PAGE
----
Hiking is a vacation option that caters to fans of the great outdoors and Vietnam is a perfect place for hiking. All you need is a sincere interest in nature and a pair of comfortable hiking boots to be off on your adventure. The simplicity of this sport is appealing to many people because the cost of entry is low, routes can be tailored to different levels of physical fitness, and hiking trails can be easily found all over the world.
Hiking is more than a leisurely walk through your neighborhood or local and can involve vary degrees of physical exertion from a good “work out” to an exhausting day of adventure trekking that verges on mountain climbing. On the most strenuous treks, hikers participate in multi-day routes through rugged, hard-to-reach terrain.
Where to Hike
Interested persons can hike nearly anywhere. The most popular destinations are usually trails located in wilderness areas. In the Northeastern United States, for example, the Appalachian Mountains and the Pocono region offer exciting landscapes while out west areas of interest include the Rocky Mountains and the deserts and canyon lands beyond their western slopes. You can also choose exotic hiking destinations as Vietnam, Mynmar, and Nepal, but for Vietnam you can get a Vietnam visa on arrival here
Forms of Hiking
There is a level of hiking suitable for just about everyone. Day hikes are popular in national parks and involve well marked trails usually with route variations to achieve the desired length and difficulty of terrain. In these settings the term “nature walk” normally designates the easiest route available.
Backpacking is popular with college kids and involves traveling short distances between camp sites or hostels. Often young people will take off for a summer of backpacking in Europe as an inexpensive means of experiencing the continent. It’s bare bones travel infused with a vagabond spirit.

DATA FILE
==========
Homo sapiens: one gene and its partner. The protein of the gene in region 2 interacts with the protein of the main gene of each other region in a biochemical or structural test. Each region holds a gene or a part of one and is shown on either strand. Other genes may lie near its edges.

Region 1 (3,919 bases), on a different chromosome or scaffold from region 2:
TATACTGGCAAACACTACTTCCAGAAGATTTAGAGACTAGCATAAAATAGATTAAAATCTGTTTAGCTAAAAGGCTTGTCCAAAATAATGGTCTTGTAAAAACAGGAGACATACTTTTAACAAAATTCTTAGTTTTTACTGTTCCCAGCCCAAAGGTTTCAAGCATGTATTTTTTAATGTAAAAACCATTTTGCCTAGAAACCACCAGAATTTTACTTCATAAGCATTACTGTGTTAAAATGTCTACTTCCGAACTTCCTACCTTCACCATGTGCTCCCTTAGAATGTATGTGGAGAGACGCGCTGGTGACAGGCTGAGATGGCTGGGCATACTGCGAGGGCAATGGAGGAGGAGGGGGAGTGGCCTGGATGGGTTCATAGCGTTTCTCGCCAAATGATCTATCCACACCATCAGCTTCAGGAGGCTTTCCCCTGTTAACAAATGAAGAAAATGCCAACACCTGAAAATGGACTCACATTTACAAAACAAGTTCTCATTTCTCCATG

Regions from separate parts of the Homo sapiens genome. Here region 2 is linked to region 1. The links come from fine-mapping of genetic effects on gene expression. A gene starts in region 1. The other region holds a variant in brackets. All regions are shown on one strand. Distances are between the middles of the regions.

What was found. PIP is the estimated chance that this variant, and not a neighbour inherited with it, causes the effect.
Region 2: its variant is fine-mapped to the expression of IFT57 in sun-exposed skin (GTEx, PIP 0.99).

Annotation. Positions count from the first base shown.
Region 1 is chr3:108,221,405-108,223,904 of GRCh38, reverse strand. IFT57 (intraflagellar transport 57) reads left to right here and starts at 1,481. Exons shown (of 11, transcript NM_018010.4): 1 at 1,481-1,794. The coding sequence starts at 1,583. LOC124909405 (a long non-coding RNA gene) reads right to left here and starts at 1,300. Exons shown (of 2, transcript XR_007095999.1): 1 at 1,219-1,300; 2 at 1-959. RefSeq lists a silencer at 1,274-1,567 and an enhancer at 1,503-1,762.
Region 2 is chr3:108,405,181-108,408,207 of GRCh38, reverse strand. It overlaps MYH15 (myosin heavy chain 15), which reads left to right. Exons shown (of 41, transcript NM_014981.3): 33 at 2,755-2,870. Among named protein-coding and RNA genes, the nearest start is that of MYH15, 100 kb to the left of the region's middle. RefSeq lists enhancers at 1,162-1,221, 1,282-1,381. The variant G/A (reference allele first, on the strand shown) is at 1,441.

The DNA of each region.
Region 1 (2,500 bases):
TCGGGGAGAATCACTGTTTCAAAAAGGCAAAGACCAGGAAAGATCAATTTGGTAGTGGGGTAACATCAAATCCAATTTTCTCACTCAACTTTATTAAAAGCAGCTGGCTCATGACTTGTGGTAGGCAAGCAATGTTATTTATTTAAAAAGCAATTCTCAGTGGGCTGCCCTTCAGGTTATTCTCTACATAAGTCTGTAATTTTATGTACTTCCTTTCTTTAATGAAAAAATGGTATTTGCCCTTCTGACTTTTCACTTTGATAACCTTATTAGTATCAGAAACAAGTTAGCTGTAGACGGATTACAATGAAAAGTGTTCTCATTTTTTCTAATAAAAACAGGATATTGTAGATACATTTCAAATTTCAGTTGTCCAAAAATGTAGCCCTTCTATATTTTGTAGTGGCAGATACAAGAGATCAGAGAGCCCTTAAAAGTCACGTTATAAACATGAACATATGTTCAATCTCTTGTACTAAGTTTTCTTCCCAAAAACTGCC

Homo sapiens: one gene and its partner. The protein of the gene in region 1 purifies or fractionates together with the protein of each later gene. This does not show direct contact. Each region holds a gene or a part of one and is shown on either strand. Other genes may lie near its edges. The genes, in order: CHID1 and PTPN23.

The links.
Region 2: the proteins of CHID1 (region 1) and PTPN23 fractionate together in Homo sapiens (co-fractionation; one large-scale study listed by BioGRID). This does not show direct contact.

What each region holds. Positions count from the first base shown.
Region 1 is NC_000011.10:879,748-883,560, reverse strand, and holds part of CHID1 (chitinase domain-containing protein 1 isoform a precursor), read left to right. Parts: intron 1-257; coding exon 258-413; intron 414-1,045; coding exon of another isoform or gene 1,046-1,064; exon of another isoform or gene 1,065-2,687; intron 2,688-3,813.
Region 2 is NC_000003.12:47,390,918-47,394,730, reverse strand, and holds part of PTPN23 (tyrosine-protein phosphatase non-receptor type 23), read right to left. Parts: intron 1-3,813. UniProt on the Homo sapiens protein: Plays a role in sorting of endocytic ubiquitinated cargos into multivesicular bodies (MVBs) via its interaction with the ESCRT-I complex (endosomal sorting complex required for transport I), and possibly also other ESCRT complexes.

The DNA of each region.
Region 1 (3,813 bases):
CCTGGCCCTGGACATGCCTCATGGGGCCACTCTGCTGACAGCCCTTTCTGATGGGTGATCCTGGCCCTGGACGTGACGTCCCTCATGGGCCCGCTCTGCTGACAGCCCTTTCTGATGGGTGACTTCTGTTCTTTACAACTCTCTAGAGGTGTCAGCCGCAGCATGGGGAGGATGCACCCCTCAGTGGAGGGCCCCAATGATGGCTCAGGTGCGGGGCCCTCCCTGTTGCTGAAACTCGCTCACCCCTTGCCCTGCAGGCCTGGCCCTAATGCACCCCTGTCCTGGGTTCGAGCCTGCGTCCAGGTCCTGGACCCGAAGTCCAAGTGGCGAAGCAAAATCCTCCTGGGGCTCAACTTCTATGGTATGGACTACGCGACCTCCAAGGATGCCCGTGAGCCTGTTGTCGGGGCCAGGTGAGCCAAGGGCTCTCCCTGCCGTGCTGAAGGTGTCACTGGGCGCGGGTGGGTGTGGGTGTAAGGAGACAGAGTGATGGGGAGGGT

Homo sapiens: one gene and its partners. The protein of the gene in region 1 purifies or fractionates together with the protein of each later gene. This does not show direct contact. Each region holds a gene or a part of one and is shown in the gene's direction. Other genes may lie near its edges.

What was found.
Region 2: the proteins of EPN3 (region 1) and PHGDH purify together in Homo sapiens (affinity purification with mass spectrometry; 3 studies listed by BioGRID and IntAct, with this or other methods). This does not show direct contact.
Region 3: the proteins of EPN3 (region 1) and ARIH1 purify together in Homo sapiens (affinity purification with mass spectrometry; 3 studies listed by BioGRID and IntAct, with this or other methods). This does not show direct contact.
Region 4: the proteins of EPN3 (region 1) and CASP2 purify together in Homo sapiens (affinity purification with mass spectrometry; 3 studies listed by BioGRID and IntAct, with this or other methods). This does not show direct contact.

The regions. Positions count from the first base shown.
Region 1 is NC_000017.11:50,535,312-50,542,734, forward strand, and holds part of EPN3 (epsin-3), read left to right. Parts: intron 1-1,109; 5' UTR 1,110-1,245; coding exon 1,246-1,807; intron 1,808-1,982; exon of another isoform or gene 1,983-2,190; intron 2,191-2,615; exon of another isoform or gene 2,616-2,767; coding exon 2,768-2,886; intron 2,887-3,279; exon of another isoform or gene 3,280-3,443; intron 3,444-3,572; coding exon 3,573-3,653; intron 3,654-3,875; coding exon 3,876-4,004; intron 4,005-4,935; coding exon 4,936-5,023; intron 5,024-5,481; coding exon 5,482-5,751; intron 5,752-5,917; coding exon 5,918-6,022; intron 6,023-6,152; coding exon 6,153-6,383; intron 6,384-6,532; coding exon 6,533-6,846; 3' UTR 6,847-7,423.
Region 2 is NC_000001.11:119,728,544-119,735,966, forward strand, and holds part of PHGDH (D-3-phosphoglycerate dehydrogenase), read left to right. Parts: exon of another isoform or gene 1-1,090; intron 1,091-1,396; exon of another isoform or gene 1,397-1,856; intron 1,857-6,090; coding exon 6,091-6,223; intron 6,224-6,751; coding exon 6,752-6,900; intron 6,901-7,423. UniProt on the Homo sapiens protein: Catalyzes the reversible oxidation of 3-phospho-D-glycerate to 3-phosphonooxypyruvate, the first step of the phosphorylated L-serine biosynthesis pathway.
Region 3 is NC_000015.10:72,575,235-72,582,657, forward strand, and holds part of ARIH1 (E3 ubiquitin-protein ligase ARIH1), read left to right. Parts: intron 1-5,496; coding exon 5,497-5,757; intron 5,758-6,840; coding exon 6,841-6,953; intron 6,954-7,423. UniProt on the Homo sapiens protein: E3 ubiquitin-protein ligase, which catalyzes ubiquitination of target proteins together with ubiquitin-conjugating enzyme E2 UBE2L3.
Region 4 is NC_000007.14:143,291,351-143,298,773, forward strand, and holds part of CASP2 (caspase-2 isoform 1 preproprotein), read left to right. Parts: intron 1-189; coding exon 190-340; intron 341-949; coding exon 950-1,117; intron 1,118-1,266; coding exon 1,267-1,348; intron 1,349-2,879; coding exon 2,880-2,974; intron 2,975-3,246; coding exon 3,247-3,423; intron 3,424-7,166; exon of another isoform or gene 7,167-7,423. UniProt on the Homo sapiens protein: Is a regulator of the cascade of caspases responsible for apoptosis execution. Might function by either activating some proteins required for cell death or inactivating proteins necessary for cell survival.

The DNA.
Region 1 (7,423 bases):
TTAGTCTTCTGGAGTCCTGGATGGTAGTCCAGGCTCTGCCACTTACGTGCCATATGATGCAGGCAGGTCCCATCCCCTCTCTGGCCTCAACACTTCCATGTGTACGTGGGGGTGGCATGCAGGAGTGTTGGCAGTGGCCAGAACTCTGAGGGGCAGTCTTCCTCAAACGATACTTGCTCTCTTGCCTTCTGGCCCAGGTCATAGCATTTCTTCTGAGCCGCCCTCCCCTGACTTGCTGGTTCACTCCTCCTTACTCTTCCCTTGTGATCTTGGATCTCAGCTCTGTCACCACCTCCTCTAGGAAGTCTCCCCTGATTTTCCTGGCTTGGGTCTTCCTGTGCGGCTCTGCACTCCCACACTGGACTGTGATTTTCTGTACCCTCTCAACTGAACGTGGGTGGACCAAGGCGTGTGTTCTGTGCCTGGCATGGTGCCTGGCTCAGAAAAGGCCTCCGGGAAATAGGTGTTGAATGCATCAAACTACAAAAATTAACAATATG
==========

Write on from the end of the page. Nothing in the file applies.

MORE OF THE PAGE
One of the most extreme forms of hiking is the “through hike.” These treks are long, difficult and physically demanding. Common routes attractive to through hikers include the Appalachian Trail and the Continental Divide Trail. The routes take the hiker through remote wilderness areas and can take months to complete.
Necessary Hiking Equipment
Hiking needs will vary based terrain, season, and duration of your trek. Any hiker will need hiking shoes and water resistant hiking backpacks. These packs should feature flexible and padded shoulder straps, a waist belt, and a frame sheet against the back for long trips but can be simple student quality backpacks for day hikes.
Regardless of the length of the trek you will want to have a bottle of water, perhaps a birding or wildlife guidebook and a pair of binoculars, or even a sketch pad or journal. You backpack should match the requirements of the gear you need or want to take along.
Hiking boots must offer ample ankle support, flexibility, cushioning, and protection from outdoor elements like cold, wind, rain and underbrush. Your choice of hiking shoes will also vary based on the terrain, weather and distance to be tackled.
Day and Night Hiking
Hiking gear for day hikes will necessitate a hat, sunglasses, sunscreen, extra shoelaces, socks, clothing in layers, light dried snacks and water or juice. Overnight hiking, on the other hand, will require a sleeping bag, travel pillow, tent and flashlight, and greater supplies of food and water. (In some climates, mosquito netting may also prove useful.)
Hiking as a Tourist Option
Hiking is an ideal way to explore specific areas and to gain intimate contact with locals and wildlife. Hiking eliminates the need for hotel stays and formal meals. Finally, unlike traditional tourism, hikers experience views of landscapes that cannot be accessed via motorcar or railway.